Mini-Budget has no surprises

UK Chancellor George Osborne has promised a new offshore strategy and a new unit to tackle offshore tax evasion.

The UK Chancellor of the Exchequer, George Osborne leaves the Treasury to deliver the half-yearly budget statement. Picture: Andrew Winning/PA Wire
The UK Chancellor of the Exchequer, George Osborne leaves the Treasury to deliver the half-yearly budget statement. Picture: Andrew Winning/PA Wire

UK Chancellor George Osborne has promised a new offshore strategy and a new unit to tackle offshore tax evasion.

While recent headlines about tax evasion and the dispute between Jersey and the UK over an account-information sharing treaty may have had workers in St Helier’s finance industry nervously focussed on TV screens during Wednesday’s statement, there were few new developments included by the Chancellor.

In his Autumn statement, a mid-term mini-Budget statement, Mr Osborne signalled a new strategy on tackling offshore tax evasion next Spring, reiterated plans for a new unit to tackle offshore tax abuse and referred again to the long-awaited General Anti Abuse Rule (GAAR) in his update to MPs in the House of Commons.

But although the response to the statement has been hostile in the UK, with attention focused on growth forecasts being downgraded and low rises promised for pensioners, there was nothing that took Jersey’s finance industry by surprise.

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Comments for: "Mini-Budget has no surprises"

Lewton

It's very reassuring to know that the local finance industry knows that it's doomed.

R B Bougourd

No doubt they will make a big show of coming down heavily on a handful of people, often with local connections, who have modest sums in offshore bank accounts while making sure that adequate loopholes remain open for the benefit of the big players with trusts, Jersey based companies and similar structures in place.

Overpopulated

From what I have seen in the UK media, the owners of the trusts and companies is who they are after. People who use Jersey and other offshore locations to buy £20m houses in London for example.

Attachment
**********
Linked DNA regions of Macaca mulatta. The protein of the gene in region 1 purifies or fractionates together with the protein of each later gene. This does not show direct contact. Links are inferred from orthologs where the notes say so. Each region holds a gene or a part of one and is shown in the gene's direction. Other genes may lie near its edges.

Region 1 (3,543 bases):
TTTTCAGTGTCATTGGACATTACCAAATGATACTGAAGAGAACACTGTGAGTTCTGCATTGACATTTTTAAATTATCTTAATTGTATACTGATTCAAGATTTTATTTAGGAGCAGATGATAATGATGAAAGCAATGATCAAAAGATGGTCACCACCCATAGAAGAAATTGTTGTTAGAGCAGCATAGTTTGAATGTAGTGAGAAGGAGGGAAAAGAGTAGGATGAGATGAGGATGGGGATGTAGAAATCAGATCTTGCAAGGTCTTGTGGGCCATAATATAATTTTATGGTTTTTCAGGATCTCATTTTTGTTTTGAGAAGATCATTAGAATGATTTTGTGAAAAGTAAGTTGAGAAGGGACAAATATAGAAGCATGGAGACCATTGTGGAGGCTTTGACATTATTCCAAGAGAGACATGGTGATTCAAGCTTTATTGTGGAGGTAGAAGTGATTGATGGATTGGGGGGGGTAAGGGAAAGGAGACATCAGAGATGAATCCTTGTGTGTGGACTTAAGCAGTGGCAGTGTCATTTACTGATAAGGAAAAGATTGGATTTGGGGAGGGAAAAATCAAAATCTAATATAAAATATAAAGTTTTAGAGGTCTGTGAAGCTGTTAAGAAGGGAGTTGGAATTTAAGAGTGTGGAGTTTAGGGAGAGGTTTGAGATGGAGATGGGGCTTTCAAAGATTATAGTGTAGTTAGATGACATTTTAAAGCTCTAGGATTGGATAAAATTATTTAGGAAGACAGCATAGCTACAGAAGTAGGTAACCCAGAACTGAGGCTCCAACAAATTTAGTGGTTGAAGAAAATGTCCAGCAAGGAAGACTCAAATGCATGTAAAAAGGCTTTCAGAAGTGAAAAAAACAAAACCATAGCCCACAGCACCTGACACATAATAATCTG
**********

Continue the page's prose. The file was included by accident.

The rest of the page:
I doubt if they are really after the £350 in normal people's accounts

Bloggs

Overpopulated

No - that's not correct.

In relation to trusts they are really after those UK-domiciled people who created offshore discretionary trusts in the Crown Dependencies and didn't report them the creation of such trusts at the time, as required under UK tax law, which meant that they evaded (note, not avoided) IHT on the gift to the trust. Not only that, but they have since avoided meeting the 10-year anniversary charge, which results in a 6% charge on the value of the trust fund on each 10th anniversary. Plus penalties, plus interest.

Seems that lots of bank trust companies in particular took on a lot of these in the 1980s and 1990s and have swept them under the carpet ever since, and that the bulge under the carpet has now got far too big. Of course, the trust companies should have been reporting these as suspicious likely tax evasion since the AML rules came in, and haven't done so.

Another own goal on Jersey's part. No wonder we didn't want to sign up to automatic exchange of information. We are facing no more than we deserve for not putting our house in order.

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